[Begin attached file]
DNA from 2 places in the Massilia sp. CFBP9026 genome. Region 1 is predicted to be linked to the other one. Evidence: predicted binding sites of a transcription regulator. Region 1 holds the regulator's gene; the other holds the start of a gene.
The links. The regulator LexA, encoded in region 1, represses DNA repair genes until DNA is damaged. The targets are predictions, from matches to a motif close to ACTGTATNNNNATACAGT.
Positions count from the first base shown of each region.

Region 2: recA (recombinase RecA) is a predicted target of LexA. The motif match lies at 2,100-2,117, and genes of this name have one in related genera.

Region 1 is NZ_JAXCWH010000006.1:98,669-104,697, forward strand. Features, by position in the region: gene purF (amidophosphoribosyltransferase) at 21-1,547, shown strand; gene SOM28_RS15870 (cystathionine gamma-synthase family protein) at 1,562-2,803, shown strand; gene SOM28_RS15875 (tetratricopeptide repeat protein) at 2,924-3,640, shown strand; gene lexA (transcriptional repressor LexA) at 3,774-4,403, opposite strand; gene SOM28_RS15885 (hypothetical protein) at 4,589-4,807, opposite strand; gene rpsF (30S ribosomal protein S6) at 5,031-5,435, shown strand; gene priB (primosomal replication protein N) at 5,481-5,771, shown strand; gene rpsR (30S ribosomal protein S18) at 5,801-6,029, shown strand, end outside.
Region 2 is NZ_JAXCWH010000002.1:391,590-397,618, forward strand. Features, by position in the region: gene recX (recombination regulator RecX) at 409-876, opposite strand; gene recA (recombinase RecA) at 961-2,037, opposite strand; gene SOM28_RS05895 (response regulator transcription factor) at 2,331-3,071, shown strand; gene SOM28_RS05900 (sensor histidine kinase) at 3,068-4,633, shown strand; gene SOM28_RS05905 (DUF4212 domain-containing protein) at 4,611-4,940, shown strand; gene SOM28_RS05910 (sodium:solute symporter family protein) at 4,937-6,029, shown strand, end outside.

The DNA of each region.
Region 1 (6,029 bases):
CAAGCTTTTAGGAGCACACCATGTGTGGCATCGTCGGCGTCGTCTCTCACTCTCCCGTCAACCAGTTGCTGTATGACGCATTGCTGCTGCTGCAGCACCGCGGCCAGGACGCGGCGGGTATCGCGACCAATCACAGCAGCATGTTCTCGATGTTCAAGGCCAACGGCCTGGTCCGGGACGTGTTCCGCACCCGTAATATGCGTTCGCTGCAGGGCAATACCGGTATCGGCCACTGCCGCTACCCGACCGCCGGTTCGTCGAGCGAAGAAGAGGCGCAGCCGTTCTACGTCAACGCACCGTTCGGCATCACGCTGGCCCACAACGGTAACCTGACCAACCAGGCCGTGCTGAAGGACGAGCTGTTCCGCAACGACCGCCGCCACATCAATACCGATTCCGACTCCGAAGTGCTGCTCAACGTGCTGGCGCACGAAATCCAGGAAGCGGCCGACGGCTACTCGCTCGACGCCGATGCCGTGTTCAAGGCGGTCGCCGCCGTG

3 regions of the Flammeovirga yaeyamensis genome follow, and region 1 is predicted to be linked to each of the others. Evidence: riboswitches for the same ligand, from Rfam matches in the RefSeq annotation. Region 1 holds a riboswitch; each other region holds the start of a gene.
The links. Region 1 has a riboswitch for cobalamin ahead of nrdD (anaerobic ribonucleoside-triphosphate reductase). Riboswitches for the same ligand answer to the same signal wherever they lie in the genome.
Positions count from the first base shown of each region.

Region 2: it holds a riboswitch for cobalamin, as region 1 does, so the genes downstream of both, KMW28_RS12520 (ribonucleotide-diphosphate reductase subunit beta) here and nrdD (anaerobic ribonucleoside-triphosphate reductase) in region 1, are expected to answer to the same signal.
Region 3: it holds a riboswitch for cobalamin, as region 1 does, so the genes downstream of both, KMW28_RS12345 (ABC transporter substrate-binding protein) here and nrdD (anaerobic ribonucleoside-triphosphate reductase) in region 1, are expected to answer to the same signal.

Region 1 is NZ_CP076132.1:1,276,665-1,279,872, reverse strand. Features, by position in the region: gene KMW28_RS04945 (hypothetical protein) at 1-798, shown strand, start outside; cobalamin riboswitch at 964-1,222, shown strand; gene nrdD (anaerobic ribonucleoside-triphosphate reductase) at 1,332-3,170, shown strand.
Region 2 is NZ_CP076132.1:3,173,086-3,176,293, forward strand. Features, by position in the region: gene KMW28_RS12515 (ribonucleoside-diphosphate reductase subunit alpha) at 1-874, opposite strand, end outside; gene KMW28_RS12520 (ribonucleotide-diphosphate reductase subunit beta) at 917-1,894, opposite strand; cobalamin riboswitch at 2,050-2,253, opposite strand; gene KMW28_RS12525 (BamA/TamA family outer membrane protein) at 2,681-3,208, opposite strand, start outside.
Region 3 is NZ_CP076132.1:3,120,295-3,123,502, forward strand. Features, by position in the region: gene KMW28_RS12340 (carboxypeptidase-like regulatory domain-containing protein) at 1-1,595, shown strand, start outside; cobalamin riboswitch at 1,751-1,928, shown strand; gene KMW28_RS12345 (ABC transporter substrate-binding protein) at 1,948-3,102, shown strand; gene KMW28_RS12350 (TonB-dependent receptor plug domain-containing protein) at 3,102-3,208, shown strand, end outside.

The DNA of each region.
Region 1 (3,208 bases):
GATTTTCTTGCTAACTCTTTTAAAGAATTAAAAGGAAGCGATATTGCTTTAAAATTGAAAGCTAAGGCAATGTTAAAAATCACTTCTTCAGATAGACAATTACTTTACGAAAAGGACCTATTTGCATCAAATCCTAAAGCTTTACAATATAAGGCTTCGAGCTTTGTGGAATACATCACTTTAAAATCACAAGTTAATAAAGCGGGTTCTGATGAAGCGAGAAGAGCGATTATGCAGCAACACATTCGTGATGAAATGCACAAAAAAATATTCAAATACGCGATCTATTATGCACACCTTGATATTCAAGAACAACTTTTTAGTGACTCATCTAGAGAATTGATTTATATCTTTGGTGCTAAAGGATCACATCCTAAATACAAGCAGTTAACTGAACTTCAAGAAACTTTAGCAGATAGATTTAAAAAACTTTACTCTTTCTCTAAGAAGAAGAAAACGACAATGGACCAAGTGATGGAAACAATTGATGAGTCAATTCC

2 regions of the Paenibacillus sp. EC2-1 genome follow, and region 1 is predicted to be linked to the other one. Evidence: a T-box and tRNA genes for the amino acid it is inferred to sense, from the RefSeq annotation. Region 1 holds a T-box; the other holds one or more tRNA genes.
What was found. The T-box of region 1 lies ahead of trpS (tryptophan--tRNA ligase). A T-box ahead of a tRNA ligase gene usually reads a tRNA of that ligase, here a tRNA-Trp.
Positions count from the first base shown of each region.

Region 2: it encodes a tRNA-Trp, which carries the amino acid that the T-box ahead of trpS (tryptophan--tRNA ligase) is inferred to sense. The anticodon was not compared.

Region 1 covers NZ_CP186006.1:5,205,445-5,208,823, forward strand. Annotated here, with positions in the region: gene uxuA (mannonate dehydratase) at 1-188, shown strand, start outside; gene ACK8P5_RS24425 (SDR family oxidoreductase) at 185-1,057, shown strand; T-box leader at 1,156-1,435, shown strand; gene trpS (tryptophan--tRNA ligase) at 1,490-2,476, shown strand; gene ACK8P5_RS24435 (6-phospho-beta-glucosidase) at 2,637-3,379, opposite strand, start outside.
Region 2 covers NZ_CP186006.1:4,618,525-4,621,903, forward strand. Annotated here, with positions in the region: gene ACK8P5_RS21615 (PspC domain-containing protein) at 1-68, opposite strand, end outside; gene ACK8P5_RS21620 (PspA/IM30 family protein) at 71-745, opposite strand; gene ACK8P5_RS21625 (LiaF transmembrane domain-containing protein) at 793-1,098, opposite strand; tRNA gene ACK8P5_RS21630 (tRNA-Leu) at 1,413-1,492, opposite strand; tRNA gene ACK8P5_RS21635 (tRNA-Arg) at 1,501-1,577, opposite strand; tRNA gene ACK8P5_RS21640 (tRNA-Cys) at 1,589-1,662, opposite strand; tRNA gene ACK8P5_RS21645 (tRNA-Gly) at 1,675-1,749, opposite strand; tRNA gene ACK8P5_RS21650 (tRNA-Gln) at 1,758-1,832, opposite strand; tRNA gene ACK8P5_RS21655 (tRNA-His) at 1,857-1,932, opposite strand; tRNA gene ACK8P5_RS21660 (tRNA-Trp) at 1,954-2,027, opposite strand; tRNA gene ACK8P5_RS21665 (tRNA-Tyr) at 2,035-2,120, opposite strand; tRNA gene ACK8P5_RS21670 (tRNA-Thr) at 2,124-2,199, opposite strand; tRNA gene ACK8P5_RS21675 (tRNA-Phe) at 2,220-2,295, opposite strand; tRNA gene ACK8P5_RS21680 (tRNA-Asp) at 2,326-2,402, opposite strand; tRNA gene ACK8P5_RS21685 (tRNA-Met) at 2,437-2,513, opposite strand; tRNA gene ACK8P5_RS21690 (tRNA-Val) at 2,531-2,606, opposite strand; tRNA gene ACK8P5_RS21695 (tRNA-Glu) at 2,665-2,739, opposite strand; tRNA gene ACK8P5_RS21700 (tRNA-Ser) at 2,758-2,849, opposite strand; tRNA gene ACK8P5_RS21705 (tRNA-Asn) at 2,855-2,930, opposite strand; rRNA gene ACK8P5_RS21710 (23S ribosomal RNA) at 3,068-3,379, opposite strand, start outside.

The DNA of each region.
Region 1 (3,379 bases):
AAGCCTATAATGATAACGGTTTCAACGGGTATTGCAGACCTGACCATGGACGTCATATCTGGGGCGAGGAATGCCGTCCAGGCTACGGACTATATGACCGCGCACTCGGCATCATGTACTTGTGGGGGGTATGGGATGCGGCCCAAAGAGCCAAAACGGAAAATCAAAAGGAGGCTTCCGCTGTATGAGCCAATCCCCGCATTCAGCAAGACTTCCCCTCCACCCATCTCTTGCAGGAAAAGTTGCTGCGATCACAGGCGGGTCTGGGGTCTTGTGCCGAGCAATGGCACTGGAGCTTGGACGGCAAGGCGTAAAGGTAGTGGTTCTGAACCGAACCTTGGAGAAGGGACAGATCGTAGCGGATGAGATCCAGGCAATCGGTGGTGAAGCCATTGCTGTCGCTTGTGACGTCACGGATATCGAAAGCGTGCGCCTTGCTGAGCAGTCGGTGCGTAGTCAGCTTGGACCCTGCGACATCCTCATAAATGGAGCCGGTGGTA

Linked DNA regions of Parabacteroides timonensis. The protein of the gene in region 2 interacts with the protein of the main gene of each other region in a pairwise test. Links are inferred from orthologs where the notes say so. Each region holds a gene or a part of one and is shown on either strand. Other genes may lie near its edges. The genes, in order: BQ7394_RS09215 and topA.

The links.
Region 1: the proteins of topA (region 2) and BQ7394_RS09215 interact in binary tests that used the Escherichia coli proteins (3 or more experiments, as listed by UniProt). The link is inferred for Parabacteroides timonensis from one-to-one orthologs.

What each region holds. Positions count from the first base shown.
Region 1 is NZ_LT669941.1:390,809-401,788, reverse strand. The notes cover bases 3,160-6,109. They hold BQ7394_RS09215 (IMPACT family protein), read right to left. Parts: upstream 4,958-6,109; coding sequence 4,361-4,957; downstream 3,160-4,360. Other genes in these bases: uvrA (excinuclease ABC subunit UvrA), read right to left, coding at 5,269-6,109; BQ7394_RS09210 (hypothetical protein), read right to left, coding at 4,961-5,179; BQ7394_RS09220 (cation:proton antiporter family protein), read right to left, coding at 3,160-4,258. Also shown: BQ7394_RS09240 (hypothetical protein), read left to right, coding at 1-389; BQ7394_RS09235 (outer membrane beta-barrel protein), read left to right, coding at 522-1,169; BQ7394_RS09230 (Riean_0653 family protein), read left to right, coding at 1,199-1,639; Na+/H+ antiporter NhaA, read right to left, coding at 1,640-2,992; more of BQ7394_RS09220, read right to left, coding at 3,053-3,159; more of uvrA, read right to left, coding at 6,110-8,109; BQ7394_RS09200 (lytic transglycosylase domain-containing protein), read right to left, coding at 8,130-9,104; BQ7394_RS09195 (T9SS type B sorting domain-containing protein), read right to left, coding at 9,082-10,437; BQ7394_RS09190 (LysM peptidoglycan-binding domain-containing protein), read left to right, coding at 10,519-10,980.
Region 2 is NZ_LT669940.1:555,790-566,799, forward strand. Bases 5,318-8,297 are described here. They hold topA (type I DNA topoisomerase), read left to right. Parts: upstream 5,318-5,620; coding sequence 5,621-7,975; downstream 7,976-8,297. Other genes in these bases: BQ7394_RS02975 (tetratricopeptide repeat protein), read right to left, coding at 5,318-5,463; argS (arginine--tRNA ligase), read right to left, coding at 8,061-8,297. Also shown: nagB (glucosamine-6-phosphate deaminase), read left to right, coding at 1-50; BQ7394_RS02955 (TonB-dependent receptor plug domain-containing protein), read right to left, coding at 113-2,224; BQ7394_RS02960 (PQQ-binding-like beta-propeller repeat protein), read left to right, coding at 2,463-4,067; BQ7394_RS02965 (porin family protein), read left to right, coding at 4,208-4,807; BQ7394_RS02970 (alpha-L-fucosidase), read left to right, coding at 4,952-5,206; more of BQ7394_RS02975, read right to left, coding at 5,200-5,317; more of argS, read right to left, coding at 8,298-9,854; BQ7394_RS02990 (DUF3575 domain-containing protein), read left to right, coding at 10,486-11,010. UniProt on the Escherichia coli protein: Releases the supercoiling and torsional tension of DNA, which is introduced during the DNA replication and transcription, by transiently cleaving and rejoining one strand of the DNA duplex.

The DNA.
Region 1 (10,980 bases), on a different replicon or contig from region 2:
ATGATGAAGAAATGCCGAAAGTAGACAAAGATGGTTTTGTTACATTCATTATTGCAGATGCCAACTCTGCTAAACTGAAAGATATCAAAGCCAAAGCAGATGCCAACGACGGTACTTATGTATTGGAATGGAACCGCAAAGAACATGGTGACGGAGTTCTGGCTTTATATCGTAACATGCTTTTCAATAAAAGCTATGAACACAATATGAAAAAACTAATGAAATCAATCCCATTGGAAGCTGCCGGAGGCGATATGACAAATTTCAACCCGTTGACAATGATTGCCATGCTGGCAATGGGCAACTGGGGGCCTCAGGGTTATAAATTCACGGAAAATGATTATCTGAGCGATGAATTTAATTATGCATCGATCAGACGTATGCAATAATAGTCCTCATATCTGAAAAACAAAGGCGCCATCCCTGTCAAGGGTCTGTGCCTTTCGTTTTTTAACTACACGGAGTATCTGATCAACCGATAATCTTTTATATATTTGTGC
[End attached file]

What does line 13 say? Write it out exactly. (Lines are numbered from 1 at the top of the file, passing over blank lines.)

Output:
Region 2: it holds a riboswitch for cobalamin, as region 1 does, so the genes downstream of both, KMW28_RS12520 (ribonucleotide-diphosphate reductase subunit beta) here and nrdD (anaerobic ribonucleoside-triphosphate reductase) in region 1, are expected to answer to the same signal.